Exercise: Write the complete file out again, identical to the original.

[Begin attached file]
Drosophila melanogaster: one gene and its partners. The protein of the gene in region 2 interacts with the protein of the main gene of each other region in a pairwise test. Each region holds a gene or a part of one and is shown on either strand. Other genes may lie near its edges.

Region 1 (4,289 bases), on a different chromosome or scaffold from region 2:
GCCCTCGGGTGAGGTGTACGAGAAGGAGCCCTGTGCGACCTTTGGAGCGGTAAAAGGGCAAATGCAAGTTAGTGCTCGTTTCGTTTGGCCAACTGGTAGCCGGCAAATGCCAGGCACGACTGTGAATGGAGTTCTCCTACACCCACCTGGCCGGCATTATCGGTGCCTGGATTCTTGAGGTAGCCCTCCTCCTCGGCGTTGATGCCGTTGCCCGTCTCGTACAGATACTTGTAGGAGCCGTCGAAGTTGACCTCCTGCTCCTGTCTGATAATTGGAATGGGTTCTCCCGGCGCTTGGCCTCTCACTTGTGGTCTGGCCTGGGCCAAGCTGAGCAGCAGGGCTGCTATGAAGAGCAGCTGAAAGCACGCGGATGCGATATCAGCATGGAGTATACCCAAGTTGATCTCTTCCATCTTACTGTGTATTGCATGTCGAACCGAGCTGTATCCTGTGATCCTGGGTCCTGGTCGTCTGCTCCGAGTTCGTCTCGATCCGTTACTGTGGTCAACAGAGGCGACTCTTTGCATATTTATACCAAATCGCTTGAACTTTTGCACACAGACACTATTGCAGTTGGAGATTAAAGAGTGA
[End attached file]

Drosophila melanogaster: one gene and its partners. The protein of the gene in region 2 interacts with the protein of the main gene of each other region in a pairwise test. Each region holds a gene or a part of one and is shown on either strand. Other genes may lie near its edges.

Region 1 (4,289 bases), on a different chromosome or scaffold from region 2:
GCCCTCGGGTGAGGTGTACGAGAAGGAGCCCTGTGCGACCTTTGGAGCGGTAAAAGGGCAAATGCAAGTTAGTGCTCGTTTCGTTTGGCCAACTGGTAGCCGGCAAATGCCAGGCACGACTGTGAATGGAGTTCTCCTACACCCACCTGGCCGGCATTATCGGTGCCTGGATTCTTGAGGTAGCCCTCCTCCTCGGCGTTGATGCCGTTGCCCGTCTCGTACAGATACTTGTAGGAGCCGTCGAAGTTGACCTCCTGCTCCTGTCTGATAATTGGAATGGGTTCTCCCGGCGCTTGGCCTCTCACTTGTGGTCTGGCCTGGGCCAAGCTGAGCAGCAGGGCTGCTATGAAGAGCAGCTGAAAGCACGCGGATGCGATATCAGCATGGAGTATACCCAAGTTGATCTCTTCCATCTTACTGTGTATTGCATGTCGAACCGAGCTGTATCCTGTGATCCTGGGTCCTGGTCGTCTGCTCCGAGTTCGTCTCGATCCGTTACTGTGGTCAACAGAGGCGACTCTTTGCATATTTATACCAAATCGCTTGAACTTTTGCACACAGACACTATTGCAGTTGGAGATTAAAGAGTGA